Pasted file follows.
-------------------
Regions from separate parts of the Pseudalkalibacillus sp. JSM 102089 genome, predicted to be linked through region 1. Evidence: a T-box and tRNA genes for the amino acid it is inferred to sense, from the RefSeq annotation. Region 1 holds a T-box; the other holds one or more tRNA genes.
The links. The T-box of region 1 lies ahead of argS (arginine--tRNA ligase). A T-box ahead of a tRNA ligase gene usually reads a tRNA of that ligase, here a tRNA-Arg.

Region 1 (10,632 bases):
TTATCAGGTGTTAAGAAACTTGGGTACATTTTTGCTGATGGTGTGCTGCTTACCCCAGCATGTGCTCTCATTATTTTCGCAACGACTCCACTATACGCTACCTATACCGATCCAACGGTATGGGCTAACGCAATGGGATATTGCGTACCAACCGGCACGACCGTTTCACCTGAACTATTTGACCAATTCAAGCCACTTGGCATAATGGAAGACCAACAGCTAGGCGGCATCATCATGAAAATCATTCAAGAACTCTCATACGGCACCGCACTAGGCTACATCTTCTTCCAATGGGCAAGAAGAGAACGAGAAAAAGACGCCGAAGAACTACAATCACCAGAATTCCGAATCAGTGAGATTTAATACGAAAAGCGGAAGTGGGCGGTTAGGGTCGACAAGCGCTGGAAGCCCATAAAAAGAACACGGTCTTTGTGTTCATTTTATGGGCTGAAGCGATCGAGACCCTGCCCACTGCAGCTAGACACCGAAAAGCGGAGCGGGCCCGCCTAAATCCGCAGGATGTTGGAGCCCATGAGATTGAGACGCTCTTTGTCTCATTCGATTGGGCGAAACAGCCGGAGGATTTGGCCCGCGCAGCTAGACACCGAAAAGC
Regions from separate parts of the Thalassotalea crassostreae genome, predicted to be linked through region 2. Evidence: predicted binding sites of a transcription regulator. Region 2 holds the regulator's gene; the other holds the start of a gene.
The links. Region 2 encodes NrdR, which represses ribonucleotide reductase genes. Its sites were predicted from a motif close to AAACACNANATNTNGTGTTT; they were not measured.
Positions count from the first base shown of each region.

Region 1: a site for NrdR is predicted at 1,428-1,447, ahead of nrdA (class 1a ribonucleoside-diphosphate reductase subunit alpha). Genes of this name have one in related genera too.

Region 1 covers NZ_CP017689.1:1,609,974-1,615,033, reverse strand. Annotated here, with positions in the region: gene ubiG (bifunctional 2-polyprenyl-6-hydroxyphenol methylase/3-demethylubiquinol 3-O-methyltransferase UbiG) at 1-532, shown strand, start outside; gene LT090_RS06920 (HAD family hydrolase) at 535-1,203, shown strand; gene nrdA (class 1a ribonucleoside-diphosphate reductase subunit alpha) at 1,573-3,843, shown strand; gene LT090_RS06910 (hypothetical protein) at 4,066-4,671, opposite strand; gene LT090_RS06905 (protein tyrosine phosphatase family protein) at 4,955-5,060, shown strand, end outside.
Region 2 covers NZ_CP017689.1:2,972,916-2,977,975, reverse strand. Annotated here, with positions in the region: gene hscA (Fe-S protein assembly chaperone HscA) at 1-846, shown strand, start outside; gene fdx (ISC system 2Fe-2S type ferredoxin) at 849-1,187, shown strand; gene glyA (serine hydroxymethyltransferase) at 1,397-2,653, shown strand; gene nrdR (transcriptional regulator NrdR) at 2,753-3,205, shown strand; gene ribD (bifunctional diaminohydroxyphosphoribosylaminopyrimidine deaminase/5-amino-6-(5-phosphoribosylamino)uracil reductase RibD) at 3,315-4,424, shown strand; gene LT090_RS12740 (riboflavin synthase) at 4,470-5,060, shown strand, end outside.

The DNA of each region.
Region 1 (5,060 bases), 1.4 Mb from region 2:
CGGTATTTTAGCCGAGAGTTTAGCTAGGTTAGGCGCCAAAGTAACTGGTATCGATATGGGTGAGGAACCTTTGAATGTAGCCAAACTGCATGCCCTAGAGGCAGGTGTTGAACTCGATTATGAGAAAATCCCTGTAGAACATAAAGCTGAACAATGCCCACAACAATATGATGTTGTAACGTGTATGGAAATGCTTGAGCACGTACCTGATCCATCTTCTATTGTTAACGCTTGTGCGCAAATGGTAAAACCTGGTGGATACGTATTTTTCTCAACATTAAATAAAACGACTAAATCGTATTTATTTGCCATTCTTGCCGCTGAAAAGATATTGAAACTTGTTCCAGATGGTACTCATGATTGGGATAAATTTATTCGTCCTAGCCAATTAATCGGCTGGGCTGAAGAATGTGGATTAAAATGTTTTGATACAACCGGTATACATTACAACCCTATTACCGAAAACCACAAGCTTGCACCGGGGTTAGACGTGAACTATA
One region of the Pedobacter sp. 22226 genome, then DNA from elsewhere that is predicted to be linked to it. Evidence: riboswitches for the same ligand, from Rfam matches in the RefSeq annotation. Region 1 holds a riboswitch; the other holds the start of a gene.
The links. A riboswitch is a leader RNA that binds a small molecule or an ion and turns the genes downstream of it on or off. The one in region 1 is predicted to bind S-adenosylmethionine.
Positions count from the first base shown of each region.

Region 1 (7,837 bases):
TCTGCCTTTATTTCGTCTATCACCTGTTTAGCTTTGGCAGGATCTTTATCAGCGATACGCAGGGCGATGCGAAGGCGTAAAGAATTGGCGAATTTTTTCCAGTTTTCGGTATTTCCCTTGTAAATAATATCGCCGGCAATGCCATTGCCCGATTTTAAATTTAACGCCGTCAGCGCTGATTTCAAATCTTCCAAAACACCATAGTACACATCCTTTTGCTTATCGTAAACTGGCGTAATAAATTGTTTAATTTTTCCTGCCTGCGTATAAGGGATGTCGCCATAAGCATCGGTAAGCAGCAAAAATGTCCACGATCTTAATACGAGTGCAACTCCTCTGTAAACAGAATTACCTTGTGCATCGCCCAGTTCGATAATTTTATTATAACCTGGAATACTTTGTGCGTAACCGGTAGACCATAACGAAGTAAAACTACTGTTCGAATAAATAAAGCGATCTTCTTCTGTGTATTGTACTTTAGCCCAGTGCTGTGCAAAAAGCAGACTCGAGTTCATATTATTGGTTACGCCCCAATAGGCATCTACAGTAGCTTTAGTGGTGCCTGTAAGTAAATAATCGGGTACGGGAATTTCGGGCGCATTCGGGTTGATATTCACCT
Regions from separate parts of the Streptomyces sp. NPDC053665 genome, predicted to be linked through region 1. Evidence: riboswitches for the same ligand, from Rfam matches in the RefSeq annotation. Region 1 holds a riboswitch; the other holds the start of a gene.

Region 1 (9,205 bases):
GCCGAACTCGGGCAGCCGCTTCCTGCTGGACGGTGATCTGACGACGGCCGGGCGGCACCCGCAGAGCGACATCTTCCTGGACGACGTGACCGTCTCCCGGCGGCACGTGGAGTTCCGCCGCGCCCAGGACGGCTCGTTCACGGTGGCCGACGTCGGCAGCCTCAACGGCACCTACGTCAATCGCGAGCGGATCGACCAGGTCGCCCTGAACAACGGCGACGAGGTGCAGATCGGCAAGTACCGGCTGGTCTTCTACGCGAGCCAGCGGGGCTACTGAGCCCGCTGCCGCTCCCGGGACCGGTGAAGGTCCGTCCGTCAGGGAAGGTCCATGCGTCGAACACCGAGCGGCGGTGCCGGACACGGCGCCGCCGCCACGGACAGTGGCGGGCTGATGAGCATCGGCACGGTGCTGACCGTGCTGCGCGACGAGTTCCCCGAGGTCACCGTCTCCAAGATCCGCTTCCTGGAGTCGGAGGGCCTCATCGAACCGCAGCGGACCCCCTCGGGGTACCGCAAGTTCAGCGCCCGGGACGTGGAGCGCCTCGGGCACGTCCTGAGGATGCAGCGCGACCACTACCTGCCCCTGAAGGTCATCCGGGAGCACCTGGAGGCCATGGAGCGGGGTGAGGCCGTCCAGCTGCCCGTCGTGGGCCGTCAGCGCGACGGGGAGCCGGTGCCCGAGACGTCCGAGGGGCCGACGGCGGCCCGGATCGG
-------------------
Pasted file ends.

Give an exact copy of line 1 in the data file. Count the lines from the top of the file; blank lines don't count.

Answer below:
Regions from separate parts of the Pseudalkalibacillus sp. JSM 102089 genome, predicted to be linked through region 1. Evidence: a T-box and tRNA genes for the amino acid it is inferred to sense, from the RefSeq annotation. Region 1 holds a T-box; the other holds one or more tRNA genes.